During the Pope’s recent visit we were regularly reminded by some that he and his church has failed on a number of matters such as gay marriage, abortion, and clerical sexual abuse. There can be no argument with this except that this was not the best time to bring it up. If the only acceptable change is that which fully meets one’s goals or dreams, then there can be no progress all. Life just doesn’t work like that.
I was reminded, reading these critiques, of decades of declarations from left idealists that some change had failed because it was only partial.
Typically driving this complaint was a powerful theoretical conception of the ideal society that should define our actions. I had learned in college as an anthropology major and fledgling reporter to view life more from the bottom up: here is the evidence, now what does it show us? It was not that I didn’t share many of the ideals of the theorists (who tended to get better grades because they were in sync with academic deductive thinking) but that I saw life as more complex than they did. Further, a theory doesn’t mean much if you can‘t talk sense to the person whose doorbell you just rang.
As I became an activist, I found myself dealing with issues such as, regardless of an idea’s virtue, how do you get anyone to pay attention to it? I was coached by people such as a Presbyterian minister trained by Saul Alinsky, a chemistry major named Marion Barry, and a remarkable activist named Julius Hobson who easily blended the economic, the moral and the ideal into specific actions. During this time, we had the largest local protest in Washington’s history, a level of self government we hadn’t seen in a century, and the beginning of a successful war against a huge freeway system in which the original catalyst was the protest by some dramatically atypical activists: black and white middle class homeowners. It was in such ways that I came to see change as an unpredictable mixture of the right thoughts, the right people, the right language, the right place and the right moment. It was the imperfection of good hearts running into good luck.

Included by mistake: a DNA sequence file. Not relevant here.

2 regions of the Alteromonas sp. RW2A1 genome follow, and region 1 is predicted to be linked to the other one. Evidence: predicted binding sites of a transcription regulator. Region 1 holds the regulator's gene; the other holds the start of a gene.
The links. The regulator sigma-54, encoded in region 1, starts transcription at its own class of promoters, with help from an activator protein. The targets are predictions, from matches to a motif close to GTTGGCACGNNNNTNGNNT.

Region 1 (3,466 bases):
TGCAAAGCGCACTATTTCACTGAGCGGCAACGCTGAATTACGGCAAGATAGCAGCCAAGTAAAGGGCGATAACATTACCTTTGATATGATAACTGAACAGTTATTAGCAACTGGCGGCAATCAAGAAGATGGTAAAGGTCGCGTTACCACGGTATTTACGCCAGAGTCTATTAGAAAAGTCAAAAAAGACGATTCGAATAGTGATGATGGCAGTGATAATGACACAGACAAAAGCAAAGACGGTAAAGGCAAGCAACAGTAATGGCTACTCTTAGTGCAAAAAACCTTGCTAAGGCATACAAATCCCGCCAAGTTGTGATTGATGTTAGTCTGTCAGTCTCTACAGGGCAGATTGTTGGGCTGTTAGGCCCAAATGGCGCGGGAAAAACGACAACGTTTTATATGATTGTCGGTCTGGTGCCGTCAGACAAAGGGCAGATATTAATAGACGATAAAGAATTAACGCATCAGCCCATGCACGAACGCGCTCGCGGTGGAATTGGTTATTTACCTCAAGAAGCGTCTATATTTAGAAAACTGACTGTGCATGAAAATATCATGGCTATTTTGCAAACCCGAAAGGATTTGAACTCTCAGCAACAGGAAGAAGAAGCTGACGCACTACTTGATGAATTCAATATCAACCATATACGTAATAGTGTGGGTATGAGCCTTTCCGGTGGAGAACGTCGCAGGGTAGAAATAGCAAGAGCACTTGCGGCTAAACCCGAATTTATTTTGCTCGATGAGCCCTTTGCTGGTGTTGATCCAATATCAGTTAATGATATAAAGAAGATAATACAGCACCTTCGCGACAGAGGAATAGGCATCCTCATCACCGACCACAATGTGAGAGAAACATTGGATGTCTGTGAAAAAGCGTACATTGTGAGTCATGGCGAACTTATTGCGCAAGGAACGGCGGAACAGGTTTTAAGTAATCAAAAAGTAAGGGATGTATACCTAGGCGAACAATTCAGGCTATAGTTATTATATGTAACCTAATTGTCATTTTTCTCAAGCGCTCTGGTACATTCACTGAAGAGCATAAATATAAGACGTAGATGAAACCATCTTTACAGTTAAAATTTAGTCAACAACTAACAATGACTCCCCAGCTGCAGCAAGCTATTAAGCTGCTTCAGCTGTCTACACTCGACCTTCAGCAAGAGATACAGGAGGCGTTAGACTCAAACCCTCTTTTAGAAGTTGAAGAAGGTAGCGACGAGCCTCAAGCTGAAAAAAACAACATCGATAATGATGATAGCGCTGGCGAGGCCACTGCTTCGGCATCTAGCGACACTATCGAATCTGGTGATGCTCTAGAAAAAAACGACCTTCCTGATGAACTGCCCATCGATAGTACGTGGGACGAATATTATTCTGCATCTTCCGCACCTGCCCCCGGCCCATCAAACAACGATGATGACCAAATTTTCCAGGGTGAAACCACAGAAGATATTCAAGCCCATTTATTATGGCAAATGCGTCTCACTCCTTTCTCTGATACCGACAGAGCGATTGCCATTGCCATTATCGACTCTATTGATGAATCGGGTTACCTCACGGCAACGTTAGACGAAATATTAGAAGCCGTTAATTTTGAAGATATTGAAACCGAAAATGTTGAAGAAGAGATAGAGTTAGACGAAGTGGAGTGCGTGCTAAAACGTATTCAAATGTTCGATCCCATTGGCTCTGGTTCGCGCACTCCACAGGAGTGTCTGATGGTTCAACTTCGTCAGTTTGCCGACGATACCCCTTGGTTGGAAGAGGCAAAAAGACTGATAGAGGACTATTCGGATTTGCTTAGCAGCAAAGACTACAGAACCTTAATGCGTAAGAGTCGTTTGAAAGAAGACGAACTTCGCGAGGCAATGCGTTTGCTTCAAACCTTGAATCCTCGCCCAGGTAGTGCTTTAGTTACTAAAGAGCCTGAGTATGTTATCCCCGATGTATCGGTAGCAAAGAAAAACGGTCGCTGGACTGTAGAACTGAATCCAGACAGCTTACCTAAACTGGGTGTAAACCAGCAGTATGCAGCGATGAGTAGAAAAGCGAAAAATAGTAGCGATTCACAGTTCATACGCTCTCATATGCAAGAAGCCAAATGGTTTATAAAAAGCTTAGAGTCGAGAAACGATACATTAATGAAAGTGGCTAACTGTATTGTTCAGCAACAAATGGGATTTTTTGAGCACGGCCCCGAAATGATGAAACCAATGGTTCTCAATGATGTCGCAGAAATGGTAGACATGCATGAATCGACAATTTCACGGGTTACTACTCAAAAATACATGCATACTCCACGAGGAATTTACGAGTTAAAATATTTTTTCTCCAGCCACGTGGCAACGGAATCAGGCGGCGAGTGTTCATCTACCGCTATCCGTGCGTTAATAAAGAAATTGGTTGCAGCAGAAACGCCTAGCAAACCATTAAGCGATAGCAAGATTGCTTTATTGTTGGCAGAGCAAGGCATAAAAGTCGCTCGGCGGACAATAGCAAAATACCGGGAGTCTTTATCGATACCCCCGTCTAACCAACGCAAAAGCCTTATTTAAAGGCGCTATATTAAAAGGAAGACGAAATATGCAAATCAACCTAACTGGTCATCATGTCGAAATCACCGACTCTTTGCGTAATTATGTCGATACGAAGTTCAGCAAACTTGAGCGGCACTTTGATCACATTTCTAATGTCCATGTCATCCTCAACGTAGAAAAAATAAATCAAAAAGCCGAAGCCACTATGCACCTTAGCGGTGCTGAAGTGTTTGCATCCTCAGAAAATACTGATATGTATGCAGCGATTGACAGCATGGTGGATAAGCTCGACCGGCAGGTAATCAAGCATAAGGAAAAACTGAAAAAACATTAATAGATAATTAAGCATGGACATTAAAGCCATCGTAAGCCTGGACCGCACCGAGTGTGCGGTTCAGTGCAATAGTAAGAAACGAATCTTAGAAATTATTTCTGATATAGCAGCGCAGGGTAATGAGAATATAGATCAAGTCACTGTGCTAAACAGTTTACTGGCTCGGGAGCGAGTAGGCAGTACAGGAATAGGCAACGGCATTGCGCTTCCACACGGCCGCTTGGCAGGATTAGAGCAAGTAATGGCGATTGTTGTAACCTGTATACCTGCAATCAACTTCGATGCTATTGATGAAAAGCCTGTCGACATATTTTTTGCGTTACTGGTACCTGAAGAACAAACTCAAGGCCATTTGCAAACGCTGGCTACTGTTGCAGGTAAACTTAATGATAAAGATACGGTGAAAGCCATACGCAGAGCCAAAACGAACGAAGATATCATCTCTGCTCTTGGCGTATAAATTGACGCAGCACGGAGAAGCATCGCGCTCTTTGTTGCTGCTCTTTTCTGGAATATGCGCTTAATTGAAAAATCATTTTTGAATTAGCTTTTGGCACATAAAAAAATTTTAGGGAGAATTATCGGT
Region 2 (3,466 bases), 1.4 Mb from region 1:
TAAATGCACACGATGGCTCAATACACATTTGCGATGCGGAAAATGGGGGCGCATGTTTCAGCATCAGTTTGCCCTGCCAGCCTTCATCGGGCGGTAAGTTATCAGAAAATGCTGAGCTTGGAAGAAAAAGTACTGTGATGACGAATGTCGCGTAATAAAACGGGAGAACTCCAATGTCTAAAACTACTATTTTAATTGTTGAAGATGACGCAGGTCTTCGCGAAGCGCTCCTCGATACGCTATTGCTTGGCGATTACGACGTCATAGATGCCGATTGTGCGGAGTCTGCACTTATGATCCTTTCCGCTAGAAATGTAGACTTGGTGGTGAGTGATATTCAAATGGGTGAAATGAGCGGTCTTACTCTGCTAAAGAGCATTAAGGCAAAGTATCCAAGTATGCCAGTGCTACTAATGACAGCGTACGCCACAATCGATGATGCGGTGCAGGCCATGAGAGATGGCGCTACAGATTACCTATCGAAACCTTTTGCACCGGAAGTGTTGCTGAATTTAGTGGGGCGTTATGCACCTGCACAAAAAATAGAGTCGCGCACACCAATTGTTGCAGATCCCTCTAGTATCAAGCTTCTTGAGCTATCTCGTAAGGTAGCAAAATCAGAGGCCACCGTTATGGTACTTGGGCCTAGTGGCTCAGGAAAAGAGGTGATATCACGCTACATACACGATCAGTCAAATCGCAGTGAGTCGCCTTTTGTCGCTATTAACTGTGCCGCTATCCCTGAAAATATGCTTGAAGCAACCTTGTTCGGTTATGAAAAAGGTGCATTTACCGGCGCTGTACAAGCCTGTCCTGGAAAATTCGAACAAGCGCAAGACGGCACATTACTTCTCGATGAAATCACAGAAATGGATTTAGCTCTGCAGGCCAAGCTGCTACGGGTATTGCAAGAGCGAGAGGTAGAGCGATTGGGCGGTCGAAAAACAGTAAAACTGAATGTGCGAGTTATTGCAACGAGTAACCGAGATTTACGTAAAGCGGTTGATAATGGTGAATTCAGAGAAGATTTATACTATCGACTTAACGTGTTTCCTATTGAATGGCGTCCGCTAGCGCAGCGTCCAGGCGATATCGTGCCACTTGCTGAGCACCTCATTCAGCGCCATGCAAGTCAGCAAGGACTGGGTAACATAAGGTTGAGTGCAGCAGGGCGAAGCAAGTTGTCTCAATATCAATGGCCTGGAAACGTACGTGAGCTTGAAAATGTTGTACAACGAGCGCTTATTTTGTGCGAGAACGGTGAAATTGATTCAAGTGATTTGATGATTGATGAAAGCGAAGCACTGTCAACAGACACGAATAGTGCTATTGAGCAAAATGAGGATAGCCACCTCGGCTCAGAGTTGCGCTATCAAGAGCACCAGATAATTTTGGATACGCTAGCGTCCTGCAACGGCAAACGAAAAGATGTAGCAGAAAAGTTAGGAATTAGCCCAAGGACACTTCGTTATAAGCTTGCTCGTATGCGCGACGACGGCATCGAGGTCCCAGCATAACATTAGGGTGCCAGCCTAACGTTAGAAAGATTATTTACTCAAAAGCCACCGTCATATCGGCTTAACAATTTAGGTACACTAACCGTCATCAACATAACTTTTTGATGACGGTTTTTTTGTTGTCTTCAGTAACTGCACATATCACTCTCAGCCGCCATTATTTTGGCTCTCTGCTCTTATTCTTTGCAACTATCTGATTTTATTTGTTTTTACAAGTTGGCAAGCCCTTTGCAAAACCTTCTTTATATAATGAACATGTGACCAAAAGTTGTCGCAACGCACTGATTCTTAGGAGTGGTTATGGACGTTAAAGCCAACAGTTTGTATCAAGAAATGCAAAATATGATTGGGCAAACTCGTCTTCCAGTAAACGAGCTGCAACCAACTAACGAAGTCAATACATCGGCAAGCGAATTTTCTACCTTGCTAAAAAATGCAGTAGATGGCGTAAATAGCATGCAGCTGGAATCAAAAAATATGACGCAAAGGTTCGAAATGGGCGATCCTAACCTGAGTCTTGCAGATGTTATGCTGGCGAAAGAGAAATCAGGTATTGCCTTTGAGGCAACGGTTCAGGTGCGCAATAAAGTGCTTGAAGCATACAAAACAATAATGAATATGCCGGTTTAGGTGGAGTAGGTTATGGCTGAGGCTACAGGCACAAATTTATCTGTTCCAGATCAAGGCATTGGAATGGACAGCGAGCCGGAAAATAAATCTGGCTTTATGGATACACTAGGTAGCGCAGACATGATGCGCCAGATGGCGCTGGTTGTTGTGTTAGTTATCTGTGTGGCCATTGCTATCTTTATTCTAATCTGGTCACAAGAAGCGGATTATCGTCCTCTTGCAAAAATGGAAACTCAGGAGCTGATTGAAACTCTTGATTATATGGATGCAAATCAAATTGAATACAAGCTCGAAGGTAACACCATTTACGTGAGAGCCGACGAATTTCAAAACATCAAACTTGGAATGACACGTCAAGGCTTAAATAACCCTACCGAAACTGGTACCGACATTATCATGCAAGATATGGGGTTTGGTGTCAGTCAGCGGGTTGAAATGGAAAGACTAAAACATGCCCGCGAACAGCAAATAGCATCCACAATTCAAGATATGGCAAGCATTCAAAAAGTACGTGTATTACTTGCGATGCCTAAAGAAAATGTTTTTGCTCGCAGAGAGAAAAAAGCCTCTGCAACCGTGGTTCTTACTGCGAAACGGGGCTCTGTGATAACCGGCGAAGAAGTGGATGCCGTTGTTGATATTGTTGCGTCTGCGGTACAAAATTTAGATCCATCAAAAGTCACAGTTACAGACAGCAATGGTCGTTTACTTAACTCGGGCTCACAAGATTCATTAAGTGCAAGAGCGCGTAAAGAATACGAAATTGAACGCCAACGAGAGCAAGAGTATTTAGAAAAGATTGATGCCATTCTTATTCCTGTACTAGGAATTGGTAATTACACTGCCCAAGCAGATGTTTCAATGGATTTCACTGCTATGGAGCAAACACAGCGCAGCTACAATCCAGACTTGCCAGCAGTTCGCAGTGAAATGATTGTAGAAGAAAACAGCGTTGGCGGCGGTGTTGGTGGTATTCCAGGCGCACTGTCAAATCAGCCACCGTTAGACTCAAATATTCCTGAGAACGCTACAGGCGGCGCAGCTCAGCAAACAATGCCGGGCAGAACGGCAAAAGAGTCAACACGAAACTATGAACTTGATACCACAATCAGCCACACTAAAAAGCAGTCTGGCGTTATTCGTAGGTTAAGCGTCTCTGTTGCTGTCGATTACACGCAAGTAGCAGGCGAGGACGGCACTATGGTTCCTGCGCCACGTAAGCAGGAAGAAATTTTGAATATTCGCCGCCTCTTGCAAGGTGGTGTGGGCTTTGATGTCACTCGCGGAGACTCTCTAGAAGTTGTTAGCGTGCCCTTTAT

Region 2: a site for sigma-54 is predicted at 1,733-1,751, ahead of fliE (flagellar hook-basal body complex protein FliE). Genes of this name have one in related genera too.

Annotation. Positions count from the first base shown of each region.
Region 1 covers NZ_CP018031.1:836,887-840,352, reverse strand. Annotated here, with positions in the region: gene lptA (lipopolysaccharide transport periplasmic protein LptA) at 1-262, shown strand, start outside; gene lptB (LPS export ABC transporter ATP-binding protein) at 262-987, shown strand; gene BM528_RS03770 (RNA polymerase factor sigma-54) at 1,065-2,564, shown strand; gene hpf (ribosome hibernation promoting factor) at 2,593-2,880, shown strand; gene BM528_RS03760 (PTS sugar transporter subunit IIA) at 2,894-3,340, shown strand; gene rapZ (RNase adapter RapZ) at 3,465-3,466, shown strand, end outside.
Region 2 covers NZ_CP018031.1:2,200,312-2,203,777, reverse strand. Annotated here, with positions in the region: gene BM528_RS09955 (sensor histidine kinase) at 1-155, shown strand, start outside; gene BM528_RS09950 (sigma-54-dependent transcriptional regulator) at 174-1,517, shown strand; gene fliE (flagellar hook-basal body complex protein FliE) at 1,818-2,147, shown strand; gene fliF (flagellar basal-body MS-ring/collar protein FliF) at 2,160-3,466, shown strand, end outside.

Thus, this Seventh Day Agnostic recognized Pope Francis as a soulmate right away. He understands the uncertainties of change and how one adapts to it. The theoretical he repeatedly put aside for today’s work.
Part of such adaptation is compromise, a concept that is not well understood these days. During my years in Washington I came to realize that many politicians did not actually judge the compromises they made by the progress they permitted, but by a simple point score: did I win or they? Many compromises did no one a favor.
To fairly judge a compromise you need a destination, something many Democrats and Republicans seem to have forgotten about. The difference, say, between an LBJ and an Obama is that the former had someplace to go beside retaining power, It makes a big difference.
To fairly judge an imperfect soul such as Pope Francis, one needs to ask – whatever his compromises – has he moved us towards a more decent destination? Are we better off than we were a few days ago/
I’m sorry about the church’s position on gay marriage and abortion, but if the end result of the Pope’s visit is that we give decency better status in our thinking and our actions, then we have made progress and we owe him some real thanks.